• Paperwork and Scanning and OCR: By scanning a lot of our essential but non-essential (originals) paperwork, we are saving a ton of weight. We burn these onto CDs or DVDs for storage and we can print them out as we need them, which is not very often. In the three years since I started this in Israel in preparation for war (Bush’s war on Iraq), I’ve only had about four times I needed to print something out, so this is a serious time and weight saver.
  • Books: While Brent is still reading bound books, I’ve switched almost totally to reading books on my handheld computer. There are thousands of books to be found online for free, and thousands more to be found for a small fee online. I’ll put a list of resource here later. Books are the biggest weight problem we’ve had to deal with. A lot of people play the game of one book in, one out, but we kept growing and growing in our book collection. Having them available in digital form, for at least the ones without pictures, is wonderful. We’ve saved probably 100 to 300 pounds in books with this technology. Oh, book publishers, don’t worry. We are still buying books. Gorgeous, serious books. We love books in paper. Our book buying habits changing, representing the serious minority of people living on the road, won’t dent your income. Please don’t turn into another recording industry fiasco and start penalizing readers like they do music listeners.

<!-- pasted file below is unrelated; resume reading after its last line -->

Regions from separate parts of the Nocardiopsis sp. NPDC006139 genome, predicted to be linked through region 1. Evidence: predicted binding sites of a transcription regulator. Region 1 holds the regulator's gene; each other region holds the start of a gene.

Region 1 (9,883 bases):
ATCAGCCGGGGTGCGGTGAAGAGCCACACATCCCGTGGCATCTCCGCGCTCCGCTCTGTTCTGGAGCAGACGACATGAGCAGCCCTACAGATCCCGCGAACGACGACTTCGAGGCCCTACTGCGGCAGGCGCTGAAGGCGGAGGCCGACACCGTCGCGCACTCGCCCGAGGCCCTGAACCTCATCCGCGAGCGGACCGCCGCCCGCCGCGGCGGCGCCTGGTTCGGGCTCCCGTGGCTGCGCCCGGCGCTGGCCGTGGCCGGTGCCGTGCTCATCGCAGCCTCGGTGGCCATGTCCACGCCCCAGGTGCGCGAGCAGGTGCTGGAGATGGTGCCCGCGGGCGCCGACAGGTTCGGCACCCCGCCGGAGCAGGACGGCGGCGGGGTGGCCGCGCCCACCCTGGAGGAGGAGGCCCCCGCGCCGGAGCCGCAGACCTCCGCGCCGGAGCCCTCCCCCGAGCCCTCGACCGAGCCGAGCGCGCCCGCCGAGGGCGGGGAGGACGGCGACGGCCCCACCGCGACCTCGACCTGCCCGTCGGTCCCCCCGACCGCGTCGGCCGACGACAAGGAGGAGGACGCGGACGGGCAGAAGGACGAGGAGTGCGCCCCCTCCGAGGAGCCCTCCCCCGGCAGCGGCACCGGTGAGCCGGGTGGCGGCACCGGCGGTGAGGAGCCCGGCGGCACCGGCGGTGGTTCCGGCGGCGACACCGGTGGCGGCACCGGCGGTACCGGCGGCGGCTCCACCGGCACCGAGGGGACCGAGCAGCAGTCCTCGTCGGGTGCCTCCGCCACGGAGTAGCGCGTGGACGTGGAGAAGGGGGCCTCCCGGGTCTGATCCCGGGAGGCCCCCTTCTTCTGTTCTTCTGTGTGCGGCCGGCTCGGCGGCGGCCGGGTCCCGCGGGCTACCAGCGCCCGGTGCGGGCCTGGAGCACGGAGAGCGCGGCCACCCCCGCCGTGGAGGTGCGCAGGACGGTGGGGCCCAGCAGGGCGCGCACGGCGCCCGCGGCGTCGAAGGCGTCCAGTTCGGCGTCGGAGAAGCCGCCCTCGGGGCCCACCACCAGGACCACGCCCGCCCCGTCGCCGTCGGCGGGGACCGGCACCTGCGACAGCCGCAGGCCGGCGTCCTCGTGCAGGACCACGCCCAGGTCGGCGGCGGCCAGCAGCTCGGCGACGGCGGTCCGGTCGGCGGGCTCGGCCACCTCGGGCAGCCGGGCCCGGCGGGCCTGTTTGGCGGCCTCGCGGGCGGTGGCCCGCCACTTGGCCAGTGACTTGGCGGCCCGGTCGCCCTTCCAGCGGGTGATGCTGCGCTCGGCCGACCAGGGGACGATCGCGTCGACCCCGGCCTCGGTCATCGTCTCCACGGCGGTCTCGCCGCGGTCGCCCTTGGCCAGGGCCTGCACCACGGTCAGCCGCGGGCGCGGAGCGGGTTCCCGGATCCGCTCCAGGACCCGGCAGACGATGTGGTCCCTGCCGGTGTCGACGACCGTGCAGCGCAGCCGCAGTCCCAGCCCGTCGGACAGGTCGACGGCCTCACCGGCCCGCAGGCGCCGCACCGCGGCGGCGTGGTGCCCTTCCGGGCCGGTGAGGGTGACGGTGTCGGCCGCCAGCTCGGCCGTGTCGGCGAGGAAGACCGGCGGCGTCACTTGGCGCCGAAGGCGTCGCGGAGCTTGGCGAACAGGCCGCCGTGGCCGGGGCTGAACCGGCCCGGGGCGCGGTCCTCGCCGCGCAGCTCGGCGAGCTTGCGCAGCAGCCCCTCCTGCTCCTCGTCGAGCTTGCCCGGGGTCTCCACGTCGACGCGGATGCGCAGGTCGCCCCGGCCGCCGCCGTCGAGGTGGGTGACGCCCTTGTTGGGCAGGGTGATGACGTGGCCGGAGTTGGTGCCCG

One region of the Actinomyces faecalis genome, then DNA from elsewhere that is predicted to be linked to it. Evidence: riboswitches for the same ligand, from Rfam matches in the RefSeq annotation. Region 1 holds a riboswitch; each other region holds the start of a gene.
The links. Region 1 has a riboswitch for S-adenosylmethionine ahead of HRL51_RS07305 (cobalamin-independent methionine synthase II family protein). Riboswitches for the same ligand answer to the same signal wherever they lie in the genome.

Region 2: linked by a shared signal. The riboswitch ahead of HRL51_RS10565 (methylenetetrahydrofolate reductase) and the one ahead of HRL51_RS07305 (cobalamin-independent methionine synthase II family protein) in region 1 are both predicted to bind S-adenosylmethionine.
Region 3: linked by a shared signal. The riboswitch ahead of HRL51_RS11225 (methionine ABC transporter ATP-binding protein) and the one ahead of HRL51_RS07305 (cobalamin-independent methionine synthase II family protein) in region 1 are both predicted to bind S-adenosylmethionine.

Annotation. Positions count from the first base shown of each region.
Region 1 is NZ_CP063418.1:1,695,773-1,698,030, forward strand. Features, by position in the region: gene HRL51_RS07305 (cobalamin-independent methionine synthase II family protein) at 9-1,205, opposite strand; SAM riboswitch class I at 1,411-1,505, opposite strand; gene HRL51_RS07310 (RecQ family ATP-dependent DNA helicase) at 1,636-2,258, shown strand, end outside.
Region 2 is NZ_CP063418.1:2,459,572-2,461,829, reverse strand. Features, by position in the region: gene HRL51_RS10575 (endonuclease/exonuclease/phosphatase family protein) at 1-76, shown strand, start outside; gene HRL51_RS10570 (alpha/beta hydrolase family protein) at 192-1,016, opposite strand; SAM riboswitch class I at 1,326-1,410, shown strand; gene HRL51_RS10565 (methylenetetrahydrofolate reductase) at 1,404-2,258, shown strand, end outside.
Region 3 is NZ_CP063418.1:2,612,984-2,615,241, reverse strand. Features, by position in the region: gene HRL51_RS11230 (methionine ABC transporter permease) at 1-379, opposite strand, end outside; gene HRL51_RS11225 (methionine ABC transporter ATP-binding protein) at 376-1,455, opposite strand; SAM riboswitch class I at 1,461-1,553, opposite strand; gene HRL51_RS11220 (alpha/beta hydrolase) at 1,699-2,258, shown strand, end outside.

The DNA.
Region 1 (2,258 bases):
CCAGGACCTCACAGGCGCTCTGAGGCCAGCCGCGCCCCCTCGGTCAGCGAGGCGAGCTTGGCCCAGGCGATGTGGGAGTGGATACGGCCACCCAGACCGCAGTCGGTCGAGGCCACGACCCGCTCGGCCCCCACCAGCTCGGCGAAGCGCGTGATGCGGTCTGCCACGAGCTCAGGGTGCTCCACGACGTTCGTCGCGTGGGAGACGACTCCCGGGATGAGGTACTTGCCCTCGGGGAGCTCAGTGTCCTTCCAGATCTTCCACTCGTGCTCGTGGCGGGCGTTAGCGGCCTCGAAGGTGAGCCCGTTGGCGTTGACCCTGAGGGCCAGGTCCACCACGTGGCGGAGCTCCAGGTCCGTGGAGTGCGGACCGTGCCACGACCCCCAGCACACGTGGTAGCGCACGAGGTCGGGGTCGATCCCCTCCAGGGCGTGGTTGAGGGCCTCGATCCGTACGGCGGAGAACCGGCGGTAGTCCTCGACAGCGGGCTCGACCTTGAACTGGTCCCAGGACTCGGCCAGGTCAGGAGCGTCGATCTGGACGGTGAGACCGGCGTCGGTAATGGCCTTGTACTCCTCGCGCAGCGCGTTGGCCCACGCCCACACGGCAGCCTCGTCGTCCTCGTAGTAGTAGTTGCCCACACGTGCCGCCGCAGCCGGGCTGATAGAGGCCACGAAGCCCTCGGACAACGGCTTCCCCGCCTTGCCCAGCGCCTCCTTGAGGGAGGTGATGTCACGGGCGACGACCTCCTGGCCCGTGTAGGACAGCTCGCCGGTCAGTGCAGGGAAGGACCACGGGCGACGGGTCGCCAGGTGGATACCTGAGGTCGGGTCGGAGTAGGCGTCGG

• Clothing Weight: We’ve also saved a lot of weight getting rid of a lot of excess fabric in our lives. Not only have I lost a whole person in weight, though Brent’s starting to put on a few pounds, Brent is doing his best to help us lose more fabric weight. Instead of wearing those horrible child-like fruit of the looms heavy cotton briefs, I got him to switch to little bikinis while living in Israel. That alone is saving us about 20 pounds in underwear fabric weight. It’s the little things that add up! It has spiced up our love life, too!!
  • Clothing: Clothing technology has also changed, for real. Thinner and lighter weight fabrics are warm and weather-resisitant, replacing big bulky coats and sweaters. I invested in silk long johns for us and they are not only extremely lightweight, they dry very quickly when hand washed. Clothing is also more versatile with long pants which “unzip” into shorts, and clothing that hand washes and dries even in damp conditions very quickly. These changes make for fewer clothes and lighter weights.
  • Entertainment: Not only can you carry your entire music library in a small container, DVDs and flat screen televisions are also shrinking entertainment technology. No longer do you have to suffer the huge televisions with the deep tubes taking up a whole corner, balanced on a shelf and strapped to the wall. A flat screen TV can be bolted to the wall and take up only a few inches depth. DVD players are replacing video and they are thin and streamlined, hardly much thicker than the media they use. All are made of light weight plastics and computerized components, further lightening the load.

Tulsa, Oklahoma